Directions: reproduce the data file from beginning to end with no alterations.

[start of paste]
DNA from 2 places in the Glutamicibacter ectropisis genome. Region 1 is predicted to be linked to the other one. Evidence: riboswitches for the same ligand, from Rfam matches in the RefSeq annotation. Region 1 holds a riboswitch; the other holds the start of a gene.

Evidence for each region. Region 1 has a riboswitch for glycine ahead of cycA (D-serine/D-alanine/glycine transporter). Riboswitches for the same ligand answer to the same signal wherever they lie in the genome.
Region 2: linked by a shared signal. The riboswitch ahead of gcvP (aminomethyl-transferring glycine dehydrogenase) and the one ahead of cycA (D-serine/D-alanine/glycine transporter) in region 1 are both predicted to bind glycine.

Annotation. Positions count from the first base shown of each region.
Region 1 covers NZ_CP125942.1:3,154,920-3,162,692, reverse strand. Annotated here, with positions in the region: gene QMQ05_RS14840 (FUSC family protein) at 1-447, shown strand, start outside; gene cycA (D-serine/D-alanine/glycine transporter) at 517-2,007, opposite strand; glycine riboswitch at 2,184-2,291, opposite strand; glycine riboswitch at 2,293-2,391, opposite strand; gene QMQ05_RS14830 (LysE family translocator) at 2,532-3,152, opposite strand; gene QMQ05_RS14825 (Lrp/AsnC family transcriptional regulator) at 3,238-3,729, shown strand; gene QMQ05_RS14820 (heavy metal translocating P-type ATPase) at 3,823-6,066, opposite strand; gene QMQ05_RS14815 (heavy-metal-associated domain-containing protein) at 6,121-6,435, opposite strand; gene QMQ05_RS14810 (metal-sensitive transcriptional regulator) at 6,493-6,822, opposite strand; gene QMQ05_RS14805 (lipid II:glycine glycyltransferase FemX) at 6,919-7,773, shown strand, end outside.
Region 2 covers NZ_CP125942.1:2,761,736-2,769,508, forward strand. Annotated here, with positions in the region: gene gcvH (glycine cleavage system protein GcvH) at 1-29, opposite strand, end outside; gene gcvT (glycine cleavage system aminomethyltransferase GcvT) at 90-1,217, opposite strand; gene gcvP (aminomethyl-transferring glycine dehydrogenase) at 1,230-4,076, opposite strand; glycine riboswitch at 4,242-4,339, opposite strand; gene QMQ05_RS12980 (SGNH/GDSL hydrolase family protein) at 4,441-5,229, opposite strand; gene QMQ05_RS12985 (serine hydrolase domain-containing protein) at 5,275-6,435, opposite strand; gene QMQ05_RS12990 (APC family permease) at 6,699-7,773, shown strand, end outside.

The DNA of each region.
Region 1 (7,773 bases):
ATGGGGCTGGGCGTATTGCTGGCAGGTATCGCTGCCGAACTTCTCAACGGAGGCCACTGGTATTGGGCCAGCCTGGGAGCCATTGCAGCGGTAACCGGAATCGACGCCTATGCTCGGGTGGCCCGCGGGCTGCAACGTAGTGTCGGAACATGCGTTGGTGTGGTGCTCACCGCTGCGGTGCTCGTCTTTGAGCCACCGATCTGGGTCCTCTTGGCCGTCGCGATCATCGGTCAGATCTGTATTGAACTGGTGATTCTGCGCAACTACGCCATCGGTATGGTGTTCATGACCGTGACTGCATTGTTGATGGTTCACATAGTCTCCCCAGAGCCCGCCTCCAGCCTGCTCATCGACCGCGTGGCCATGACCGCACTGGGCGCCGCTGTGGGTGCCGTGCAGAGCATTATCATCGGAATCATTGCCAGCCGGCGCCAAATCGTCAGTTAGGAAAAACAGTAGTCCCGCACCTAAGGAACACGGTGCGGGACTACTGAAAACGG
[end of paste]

DNA from 2 places in the Glutamicibacter ectropisis genome. Region 1 is predicted to be linked to the other one. Evidence: riboswitches for the same ligand, from Rfam matches in the RefSeq annotation. Region 1 holds a riboswitch; the other holds the start of a gene.

Evidence for each region. Region 1 has a riboswitch for glycine ahead of cycA (D-serine/D-alanine/glycine transporter). Riboswitches for the same ligand answer to the same signal wherever they lie in the genome.
Region 2: linked by a shared signal. The riboswitch ahead of gcvP (aminomethyl-transferring glycine dehydrogenase) and the one ahead of cycA (D-serine/D-alanine/glycine transporter) in region 1 are both predicted to bind glycine.

Annotation. Positions count from the first base shown of each region.
Region 1 covers NZ_CP125942.1:3,154,920-3,162,692, reverse strand. Annotated here, with positions in the region: gene QMQ05_RS14840 (FUSC family protein) at 1-447, shown strand, start outside; gene cycA (D-serine/D-alanine/glycine transporter) at 517-2,007, opposite strand; glycine riboswitch at 2,184-2,291, opposite strand; glycine riboswitch at 2,293-2,391, opposite strand; gene QMQ05_RS14830 (LysE family translocator) at 2,532-3,152, opposite strand; gene QMQ05_RS14825 (Lrp/AsnC family transcriptional regulator) at 3,238-3,729, shown strand; gene QMQ05_RS14820 (heavy metal translocating P-type ATPase) at 3,823-6,066, opposite strand; gene QMQ05_RS14815 (heavy-metal-associated domain-containing protein) at 6,121-6,435, opposite strand; gene QMQ05_RS14810 (metal-sensitive transcriptional regulator) at 6,493-6,822, opposite strand; gene QMQ05_RS14805 (lipid II:glycine glycyltransferase FemX) at 6,919-7,773, shown strand, end outside.
Region 2 covers NZ_CP125942.1:2,761,736-2,769,508, forward strand. Annotated here, with positions in the region: gene gcvH (glycine cleavage system protein GcvH) at 1-29, opposite strand, end outside; gene gcvT (glycine cleavage system aminomethyltransferase GcvT) at 90-1,217, opposite strand; gene gcvP (aminomethyl-transferring glycine dehydrogenase) at 1,230-4,076, opposite strand; glycine riboswitch at 4,242-4,339, opposite strand; gene QMQ05_RS12980 (SGNH/GDSL hydrolase family protein) at 4,441-5,229, opposite strand; gene QMQ05_RS12985 (serine hydrolase domain-containing protein) at 5,275-6,435, opposite strand; gene QMQ05_RS12990 (APC family permease) at 6,699-7,773, shown strand, end outside.

The DNA of each region.
Region 1 (7,773 bases):
ATGGGGCTGGGCGTATTGCTGGCAGGTATCGCTGCCGAACTTCTCAACGGAGGCCACTGGTATTGGGCCAGCCTGGGAGCCATTGCAGCGGTAACCGGAATCGACGCCTATGCTCGGGTGGCCCGCGGGCTGCAACGTAGTGTCGGAACATGCGTTGGTGTGGTGCTCACCGCTGCGGTGCTCGTCTTTGAGCCACCGATCTGGGTCCTCTTGGCCGTCGCGATCATCGGTCAGATCTGTATTGAACTGGTGATTCTGCGCAACTACGCCATCGGTATGGTGTTCATGACCGTGACTGCATTGTTGATGGTTCACATAGTCTCCCCAGAGCCCGCCTCCAGCCTGCTCATCGACCGCGTGGCCATGACCGCACTGGGCGCCGCTGTGGGTGCCGTGCAGAGCATTATCATCGGAATCATTGCCAGCCGGCGCCAAATCGTCAGTTAGGAAAAACAGTAGTCCCGCACCTAAGGAACACGGTGCGGGACTACTGAAAACGG